THE DECISION of a federal judge in Wisconsin to restrain The Progressive from publishing an article about the hydrogen bomb was almost inevitable, given the information the article contained, the evidence presented to the judge and the current state of the law. But that does not make the ceision any better in terms of First Amendment freedoms. It represents a real setback to the cause of free inquiry in this country.
The information Judge Robert W. Warren has suppressed is, as we understand it, a description of one of the key concepts used in linking the chain reaction of the atomic bomb to the heavy hydrogen that produces the H-bomb's power. The Progressive argues that Howard Morland's article cannot be classified by the government because Mr. Moland found all the elements of it somewhere in the public domain. (In an excerpt from his affidavit, which we reprint on the opposite page today, the reader will get an illustration of this process of discovery.) Certainly many theories of how the bomb works exist in the public domain; and it is also true that all the features of its composition have been known to physicists for decades. But Mr. Morland did more than merely rediscover some abiding scientific principles or well-known techniques. And he also did more than merely come up, intellectually and by virtue of a great imaginative leap, with the proper concept of how to put the technological pieces together.He, or The Progressive, in any case-in order, they now concede, to make sure they were not publishing classified information-submitted his manuscript to the government, saying that they wanted to see whether it was accurate. They have learned, to all our sorrow, that in the government's view it was both classified and accurate.
The basic argument here is whether the material can be classified if it was arrived at as Mr. Morland says it was and if all of it exists in the public domain. The weight of the evidence presented to Judge Warren, including some of the affidavits submitted by The Progressive itself, is that a description of a concept that is vital to the H-bomb has never appeared in print and is not in the public domain. If those affidavits are correct, the public-interest case against printing is strong. The information, we are told, could enable technically ready nations to build hydrogen explosives much more quickly than they otherwise might. Mr. Morland's claim on the opposite page that the U.S. government, in trying to suppress publication, is only trying to monopolize discussion of policy is, to us, wholly unpersuasive. you don't need this kind of information to discuss or understand policy questions on nuclear arms.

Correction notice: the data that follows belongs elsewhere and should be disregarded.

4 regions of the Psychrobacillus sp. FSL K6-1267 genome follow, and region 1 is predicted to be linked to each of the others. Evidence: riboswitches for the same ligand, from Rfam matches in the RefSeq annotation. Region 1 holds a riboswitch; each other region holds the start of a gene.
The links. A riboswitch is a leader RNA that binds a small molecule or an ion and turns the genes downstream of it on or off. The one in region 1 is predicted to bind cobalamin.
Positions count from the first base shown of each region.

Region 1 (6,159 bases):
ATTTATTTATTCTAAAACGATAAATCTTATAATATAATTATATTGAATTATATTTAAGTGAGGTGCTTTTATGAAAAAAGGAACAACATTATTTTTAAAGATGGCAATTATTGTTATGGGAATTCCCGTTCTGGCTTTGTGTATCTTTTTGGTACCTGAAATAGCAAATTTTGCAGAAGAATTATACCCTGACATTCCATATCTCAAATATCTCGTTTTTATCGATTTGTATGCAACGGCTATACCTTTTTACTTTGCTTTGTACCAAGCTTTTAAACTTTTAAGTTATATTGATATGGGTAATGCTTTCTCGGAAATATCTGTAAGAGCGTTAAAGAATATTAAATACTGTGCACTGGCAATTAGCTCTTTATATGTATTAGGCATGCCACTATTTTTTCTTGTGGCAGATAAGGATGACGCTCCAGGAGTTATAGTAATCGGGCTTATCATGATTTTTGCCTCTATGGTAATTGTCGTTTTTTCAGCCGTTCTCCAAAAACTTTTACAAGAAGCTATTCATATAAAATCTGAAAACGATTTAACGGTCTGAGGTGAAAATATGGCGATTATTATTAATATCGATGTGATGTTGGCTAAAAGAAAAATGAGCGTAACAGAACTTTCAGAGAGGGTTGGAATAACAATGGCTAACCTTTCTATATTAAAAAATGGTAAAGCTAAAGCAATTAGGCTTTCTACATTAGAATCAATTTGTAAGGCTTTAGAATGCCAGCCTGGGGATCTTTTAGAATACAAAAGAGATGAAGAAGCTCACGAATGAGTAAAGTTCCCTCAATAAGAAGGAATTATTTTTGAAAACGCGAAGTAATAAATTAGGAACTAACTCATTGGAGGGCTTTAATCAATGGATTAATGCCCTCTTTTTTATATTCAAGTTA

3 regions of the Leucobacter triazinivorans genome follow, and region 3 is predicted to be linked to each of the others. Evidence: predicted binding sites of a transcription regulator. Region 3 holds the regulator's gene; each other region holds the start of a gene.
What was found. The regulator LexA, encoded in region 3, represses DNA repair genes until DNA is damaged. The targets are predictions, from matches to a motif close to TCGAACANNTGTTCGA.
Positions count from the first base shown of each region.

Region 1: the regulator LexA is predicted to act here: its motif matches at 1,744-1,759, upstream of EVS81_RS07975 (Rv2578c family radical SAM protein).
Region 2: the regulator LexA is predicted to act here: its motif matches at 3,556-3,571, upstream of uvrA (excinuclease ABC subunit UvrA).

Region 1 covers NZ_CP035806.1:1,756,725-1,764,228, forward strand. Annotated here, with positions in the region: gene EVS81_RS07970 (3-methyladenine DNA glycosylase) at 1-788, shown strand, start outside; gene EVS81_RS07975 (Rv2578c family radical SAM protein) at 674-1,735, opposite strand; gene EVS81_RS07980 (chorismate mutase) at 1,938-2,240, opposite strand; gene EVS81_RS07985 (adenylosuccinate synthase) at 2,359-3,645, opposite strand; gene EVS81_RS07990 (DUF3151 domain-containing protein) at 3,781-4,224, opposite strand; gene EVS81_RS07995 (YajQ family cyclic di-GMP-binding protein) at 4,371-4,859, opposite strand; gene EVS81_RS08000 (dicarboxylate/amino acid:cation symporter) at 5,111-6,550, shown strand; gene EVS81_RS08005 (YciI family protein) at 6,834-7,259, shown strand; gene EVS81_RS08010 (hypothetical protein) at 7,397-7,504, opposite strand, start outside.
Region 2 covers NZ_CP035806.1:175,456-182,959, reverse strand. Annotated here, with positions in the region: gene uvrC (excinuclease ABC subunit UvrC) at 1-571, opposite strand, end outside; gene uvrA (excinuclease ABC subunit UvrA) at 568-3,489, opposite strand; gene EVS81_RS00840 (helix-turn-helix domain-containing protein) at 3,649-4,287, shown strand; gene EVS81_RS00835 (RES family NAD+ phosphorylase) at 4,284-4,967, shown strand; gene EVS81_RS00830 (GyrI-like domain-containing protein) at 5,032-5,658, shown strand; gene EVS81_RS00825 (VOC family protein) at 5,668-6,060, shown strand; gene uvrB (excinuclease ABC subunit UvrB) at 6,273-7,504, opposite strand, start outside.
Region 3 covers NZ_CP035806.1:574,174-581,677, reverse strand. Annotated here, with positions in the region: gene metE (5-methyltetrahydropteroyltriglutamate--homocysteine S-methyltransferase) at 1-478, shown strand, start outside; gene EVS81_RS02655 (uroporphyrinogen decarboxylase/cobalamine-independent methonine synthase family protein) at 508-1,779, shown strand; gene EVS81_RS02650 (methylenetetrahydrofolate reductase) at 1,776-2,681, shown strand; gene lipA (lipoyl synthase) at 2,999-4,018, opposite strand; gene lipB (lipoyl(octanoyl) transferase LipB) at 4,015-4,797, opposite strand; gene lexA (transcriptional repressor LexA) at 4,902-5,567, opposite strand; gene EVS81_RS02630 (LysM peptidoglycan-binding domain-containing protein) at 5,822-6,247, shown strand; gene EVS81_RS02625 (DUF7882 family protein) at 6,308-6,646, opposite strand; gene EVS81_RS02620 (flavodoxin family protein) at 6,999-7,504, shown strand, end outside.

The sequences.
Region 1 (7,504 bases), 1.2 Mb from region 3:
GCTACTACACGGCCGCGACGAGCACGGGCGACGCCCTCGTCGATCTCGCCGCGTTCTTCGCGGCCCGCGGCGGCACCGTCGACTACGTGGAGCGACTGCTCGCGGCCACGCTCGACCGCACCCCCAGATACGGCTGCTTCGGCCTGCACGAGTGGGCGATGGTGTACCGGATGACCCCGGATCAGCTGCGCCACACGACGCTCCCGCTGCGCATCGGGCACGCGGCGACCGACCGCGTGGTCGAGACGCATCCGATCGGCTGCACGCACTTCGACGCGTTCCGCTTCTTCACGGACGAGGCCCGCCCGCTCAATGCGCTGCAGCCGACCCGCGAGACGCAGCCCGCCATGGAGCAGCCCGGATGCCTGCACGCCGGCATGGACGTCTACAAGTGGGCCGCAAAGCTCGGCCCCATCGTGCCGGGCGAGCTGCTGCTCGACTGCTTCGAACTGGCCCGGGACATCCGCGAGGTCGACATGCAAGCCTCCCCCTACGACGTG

To say we think The Progressive's article contains properly classified information is not to say we think Judge Warren's order was a useful or appropriate response. Never before has a federal judge issued an injunction forbidding a newspaper to publish anything , and this is no time to start. Judge Warren's order, especially if it is sustained on appeal, will set a precedent on which other orders will be based.Once the door is open to advance judicial scrutiny of what the press may publish, it will never be closed. The loss will be immensely destructive.
Our own view is that Judge Warren's order is unconstitutional. The proper procedure would have been for the government to permit The Progressive to print the article, if it chose to do so, and to face the consequences of violating the Atomic Energy Act. That was the way those who wrote the First Amendment intended it to be understood-no prior restraint, but subsequent punishment for illegal acts. In fact, we doubt that The Progressive, or any other responsible publication, would print such material after the government has made as strong a showing of proper secrecy and potential danger as it has in this case.
Unfortunately for the First Amendment, it is highly unlikely that the current membership of the Supreme Court will follow the interpretation we think its language deserves. All the indications from its recent cases are that it will approve the issuance of restraining orders against the press "in appropriate cases." Given the language used by several of the justices in the Pentagon Papers case a few years ago, it seems clear they would consider as "appropriate" a case like this one in which the trial judge has ruled that the "secret" is properly classified and its exposure would seriously endanger the national security and welfare.
In this situation, the First Amendment would be best served by a negotiated settlement under which The Progressive publishes a revised version of its article, leaving out the details to which the government objects. That would not only prevent the establishment of a worse legal precedent than already exists, but it would also permit the magazine to make one of the key points its editor has in mind. The Progressive wanted to demonstrate that many government secrets aren't really secrets if you know to look for them in unclassified places. By objecting so violently to the publication of this article, the government has made The Progressive's point for it.